Who’s he trying to communicate with? Well. When he eats the brain of a twenty something soldier, he experiences the love the boy had for his bright, full of life girlfriend and decides to rescue her and bring her back to his plane. Yes, you’re right, not the cleverest idea ever. Bring a living girl into an airport full of zombies in order to protect her? Hmm. Anyway, while she’s there they start playing the records he’s amassed, and have a strange few days of hanging out, playing records and eating Thai food. Sounds like my 20s. Though I never had to cover myself in the blood of the dead to hide my scent from the hordes of hungry dead outside.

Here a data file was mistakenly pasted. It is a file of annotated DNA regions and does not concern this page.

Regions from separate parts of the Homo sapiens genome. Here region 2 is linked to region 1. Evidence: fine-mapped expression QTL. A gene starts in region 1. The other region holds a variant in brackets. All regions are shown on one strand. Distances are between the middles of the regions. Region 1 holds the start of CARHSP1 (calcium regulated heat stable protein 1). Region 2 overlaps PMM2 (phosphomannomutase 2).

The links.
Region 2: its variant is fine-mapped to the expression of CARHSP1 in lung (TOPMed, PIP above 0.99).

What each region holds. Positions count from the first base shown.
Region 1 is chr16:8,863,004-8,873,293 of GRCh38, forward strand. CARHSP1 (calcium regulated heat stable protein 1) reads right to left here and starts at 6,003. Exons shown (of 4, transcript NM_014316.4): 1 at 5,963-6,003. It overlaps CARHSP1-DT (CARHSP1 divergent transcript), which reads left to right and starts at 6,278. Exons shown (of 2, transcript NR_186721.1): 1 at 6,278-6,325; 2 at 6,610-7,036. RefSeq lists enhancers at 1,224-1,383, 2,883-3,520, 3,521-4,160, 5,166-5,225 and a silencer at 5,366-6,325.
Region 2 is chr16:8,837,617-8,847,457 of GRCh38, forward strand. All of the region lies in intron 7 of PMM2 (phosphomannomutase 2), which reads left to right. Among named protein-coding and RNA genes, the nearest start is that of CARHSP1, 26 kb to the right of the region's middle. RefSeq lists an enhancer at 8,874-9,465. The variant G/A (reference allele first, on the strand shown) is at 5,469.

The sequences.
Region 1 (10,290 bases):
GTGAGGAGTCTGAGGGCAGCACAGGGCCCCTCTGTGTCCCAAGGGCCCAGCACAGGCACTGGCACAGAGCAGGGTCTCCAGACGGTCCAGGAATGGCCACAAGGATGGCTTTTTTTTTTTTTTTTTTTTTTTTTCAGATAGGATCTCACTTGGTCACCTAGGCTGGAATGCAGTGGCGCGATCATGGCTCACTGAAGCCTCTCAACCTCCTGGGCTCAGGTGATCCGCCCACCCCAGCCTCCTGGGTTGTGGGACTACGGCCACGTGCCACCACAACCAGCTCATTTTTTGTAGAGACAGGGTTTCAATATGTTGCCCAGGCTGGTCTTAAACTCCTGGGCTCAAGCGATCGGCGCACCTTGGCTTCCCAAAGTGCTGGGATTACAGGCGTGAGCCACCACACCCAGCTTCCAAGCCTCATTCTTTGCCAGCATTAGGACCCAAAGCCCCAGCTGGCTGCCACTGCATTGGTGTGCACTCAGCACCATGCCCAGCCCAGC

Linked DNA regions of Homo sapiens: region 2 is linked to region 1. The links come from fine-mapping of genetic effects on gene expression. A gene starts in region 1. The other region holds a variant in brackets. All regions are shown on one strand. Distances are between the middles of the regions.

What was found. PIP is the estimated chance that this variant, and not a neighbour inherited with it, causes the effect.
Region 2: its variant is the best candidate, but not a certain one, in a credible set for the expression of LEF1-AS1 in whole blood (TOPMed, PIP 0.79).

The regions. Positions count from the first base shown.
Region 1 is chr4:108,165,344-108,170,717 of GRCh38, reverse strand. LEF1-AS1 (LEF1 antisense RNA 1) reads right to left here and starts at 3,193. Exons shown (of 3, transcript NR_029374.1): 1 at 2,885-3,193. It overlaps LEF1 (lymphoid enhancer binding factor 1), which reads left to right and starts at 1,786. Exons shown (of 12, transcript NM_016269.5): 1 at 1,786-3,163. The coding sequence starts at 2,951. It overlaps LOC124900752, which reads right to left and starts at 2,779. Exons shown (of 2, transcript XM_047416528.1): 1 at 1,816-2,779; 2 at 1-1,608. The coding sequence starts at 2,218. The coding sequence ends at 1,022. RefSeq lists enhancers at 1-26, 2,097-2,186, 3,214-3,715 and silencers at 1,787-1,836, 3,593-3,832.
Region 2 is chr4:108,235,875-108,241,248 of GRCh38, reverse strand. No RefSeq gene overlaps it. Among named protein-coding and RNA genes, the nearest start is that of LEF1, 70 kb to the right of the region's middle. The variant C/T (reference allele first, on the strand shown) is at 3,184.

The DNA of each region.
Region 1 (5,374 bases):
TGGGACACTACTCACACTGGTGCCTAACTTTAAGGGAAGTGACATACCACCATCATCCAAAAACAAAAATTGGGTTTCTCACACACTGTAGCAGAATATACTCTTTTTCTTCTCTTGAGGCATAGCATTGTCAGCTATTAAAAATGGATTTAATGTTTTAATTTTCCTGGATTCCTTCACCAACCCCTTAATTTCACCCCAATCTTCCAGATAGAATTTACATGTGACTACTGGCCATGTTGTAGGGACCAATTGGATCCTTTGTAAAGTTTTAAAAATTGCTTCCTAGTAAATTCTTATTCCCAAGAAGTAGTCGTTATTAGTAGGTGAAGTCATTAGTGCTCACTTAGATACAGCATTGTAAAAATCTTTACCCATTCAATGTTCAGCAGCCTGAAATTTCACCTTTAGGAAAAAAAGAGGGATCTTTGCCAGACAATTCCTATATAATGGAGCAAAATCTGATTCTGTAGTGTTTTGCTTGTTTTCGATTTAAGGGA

He values pop culture

Frustrated that none of the other zombies seem to remember or want more, R loses his temper and shouts at a zombie he meets when looping the escalators one day. She has a name tag – she has a name, a clue to her old life, but zombies can’t read so all it does is taunt him.

‘Name,’ I say, glaring into her ear. ‘Name?’

She shoots me a cold look and keeps walking.

‘Job? School?’ My tone shifts from query to accusation. ‘Movie? Song?’ It bubbles out of me like oil from a punctured pipeline. ‘Book?’ I shout at her. ‘Home? Name?’


I think I’d get on with this guy. Picture it. We’re in his plane, listening to Sinatra, eating pad Thai and talking about books. He’s kinda immortal. He’s got DJ skills. He wants to know where I’m from, what my favourite movie is. He’s eaten my boyfriend’s brain to get to know me better – if that’s not commitment, what is?